United States District Court, S.D. New York
For Yudong Zhu(1) Defendant: Maurice H. Sercarz, LEAD ATTORNEY, Sercarz & Riopelle, L.L.P., New York, N.Y. USA; John D. Cline, Law Office of John D. Cline, San Francisco, CA USA; Robert M. Baum, Federal Defenders of New York Inc. (NYC), New York, N.Y. USA.
DECISION AND ORDER
VICTOR MARRERO, United States District Judge.
By Decision and Order dated May 27, 2014 (Dkt. No. 40) the Court denied the motion of defendant Yudong Zhu (" Zhu" ) to suppress evidence seized from his laptop and the fruits of such evidence (Dkt. No. 28). The Court found that New York University, Zhu's employer, granted the FBI valid third-party consent, such that the FBI did not need a warrant to search Zhu's computer.
Zhu now moves for an order pursuant to Local Rule 6.3 granting reconsideration (Dkt. No. 42) (the " Motion" ). Zhu claims that reconsideration is warranted because the United States Supreme Court's decision in Riley v. California, 134 S.Ct. 2473, 189 L.Ed.2d 430 (June 25, 2014) constitutes " an intervening change of controlling law." See United States v. Davis, F.Supp.2d, No. 11-cr-295, 996 F.Supp.2d 225, 2014 WL 494524, at *4 (S.D.N.Y. Feb. 6, 2014). The Government filed an opposition to the Motion dated July 31, 2014 (Dkt. No. 44), and Zhu filed a reply dated August 6, 2014 (Dkt. No. 46). For the following reasons, Zhu's motion for reconsideration is DENIED.
II. LEGAL STANDARD
Reconsideration of a previous order by the Court is an " extraordinary remedy to be employed sparingly in the interests of finality and conservation of scarce judicial resources." In re Health Mgmt. Sys. Inc. Sec. Litig., 113 F.Supp.2d 613, 614 (S.D.N.Y. 2000) (internal citations and quotation marks omitted). " The provision for reargument is not designed to allow wasteful repetition of arguments already briefed, considered and decided." Schonberger v. Serchuk, 742 F.Supp. 108, 119 (S.D.N.Y. 1990). " The major ground justifying reconsideration are 'an intervening change of controlling law, the availability of new evidence, or the need to correct a clear error or prevent manifest injustice.'" Virgin A. Airways, Ltd. v. Nat'l Mediation Bd., 956 F.2d 1245, 1255 (2d Cir. 1992) (quoting 18 C. Wright, et al., Federal Practice & Procedure § 4478 at 790).
To these ends, a request for reconsideration under Local Rule 6.3 (" Rule 6.3" ) must advance controlling law or factual matters that the movant believes the Court overlooked in its decision on the underlying matter and that might reasonably be expected to alter the conclusion reached by the Court. See Shrader v. CSX Transp., Inc., 70 F.3d 255, 257 (2d Cir. 1995). Rule 6.3 is intended to " 'ensure the finality of decisions and to prevent the practice of a losing party. . . plugging the gaps of a lost motion with additional matters.'" SEC v. Ashbury Capital Partners, No. 00 Civ. 7898, 2001 WL 604044, at *1 (S.D.N.Y. May 31, 2001) (quoting Carolco, Pictures, Inc. v. Sirota, 700 F.Supp. 169, 170 (S.D.N.Y. 1988)). A court must narrowly construe and strictly apply Rule 6.3 so as to avoid duplicative rulings on previously considered issues and to prevent Rule 6.3 from being used either to advance different theories not previously argued or as a substitute for appealing a final judgment. See Shamis v. Ambassador Factors Corp., 187 F.R.D. 148, 151 (S.D.N.Y. 1999).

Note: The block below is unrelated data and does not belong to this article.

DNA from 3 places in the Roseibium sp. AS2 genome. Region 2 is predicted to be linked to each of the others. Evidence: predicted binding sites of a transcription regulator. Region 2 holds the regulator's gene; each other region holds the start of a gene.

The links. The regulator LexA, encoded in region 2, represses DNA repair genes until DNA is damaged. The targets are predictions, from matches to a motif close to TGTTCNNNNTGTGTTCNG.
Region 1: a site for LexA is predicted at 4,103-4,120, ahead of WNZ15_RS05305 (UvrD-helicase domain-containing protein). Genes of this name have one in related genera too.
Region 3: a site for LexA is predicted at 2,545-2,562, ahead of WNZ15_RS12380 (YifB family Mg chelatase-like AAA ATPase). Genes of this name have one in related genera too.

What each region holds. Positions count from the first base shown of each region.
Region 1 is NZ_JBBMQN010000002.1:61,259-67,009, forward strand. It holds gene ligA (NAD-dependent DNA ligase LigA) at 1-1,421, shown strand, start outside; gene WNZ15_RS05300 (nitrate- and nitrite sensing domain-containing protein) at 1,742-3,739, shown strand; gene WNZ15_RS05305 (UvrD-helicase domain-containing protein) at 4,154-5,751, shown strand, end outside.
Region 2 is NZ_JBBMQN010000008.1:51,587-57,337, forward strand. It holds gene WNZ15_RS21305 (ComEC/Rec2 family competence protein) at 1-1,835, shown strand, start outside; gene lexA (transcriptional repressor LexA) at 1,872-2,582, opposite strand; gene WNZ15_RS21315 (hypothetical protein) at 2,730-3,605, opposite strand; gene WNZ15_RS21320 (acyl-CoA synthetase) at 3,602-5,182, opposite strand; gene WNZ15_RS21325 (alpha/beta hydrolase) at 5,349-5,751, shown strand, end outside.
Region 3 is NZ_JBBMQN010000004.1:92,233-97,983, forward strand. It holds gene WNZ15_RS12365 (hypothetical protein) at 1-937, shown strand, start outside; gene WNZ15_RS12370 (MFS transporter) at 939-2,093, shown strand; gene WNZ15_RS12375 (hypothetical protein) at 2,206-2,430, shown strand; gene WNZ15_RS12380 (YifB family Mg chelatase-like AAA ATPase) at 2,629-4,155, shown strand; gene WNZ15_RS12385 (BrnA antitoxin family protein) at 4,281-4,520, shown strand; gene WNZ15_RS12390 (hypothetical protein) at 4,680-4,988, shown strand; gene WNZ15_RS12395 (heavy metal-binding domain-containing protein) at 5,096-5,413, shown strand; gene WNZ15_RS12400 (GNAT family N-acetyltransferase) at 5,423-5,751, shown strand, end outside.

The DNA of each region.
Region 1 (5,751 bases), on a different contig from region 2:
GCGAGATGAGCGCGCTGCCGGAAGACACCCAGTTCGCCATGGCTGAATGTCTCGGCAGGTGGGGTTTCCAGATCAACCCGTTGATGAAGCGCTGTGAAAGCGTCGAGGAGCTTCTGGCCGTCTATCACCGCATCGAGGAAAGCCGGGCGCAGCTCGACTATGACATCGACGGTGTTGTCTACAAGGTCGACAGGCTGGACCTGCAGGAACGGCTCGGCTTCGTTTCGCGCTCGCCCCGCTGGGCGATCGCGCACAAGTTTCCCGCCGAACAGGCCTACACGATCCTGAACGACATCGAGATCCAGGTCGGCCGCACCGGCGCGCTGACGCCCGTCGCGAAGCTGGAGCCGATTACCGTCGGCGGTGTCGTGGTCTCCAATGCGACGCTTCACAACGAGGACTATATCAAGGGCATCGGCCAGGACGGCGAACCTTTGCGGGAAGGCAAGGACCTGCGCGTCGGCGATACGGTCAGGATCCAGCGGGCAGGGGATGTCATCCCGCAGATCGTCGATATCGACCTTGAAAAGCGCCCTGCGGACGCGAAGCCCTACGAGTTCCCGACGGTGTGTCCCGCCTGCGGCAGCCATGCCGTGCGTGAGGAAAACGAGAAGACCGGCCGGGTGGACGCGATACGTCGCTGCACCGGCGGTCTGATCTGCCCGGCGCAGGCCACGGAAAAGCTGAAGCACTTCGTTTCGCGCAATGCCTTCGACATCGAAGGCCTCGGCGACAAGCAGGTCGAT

In Riley, the Supreme Court held that the " search incident to lawful arrest" exception to the warrant requirement does not permit law enforcement to search the contents of an arrestee's cell phone without a warrant. Riley, 134 S.Ct. at 2485. In doing so, the Court first found that the governmental interests justifying the " search incident to lawful arrest", exception -- protecting officer safety and preventing destruction of evidence -- do not apply to the contents of a cell phone because " [d]igital data stored on a cell phone cannot itself be used as a weapon to harm an arresting officer," id. at 2485, and officers can prevent both the defendant and third parties from deleting any information from the cell phone, id. at 2486-88. The Court then analyzed a defendant's privacy interests in the contents of a cell phone compared to other objects that might be found in an arrestee's pocket's, finding that the pervasive nature of personal information found on a cellphone dwarfed " the privacy concerns . . . implicated by the
search of a cigarette pack, a wallet, or a purse." Id. at 2488-89. Because a defendant's privacy interests in the contents of a cell phone are so great, and the governmental interests in a warrantless search of cell phones are relatively weak, the Court found that cell phones cannot be searched incident to arrest without a warrant.
The Court's holding in Riley does not govern the instant case. While Riley concerned the " search incident to lawful arrest" exception to the warrant requirement, Zhu's laptop was searched without a warrant based on the " third-party consent" exception. Zhu is correct that a defendant's privacy interests in the information on a laptop implicate the same interests as that stored on a cell phone. Still, the " search incident to lawful arrest" and " third-party consent" exceptions derive from two different justifications. As discussed above, the " search incident to lawful arrest" exception stems from the government's interests in protecting officer safety and preventing destruction of evidence, interests that the Riley, Court found were not significant in the case of data on a cell phone. The " third-party consent" exception, in contrast, is based on the understanding that " a third party who possesse[s] common authority over or other sufficient relationship to the premises or effects sought to be inspected" can consent to a warrantless search. United States v. Matlock, 415 U.S. 164, 171, ...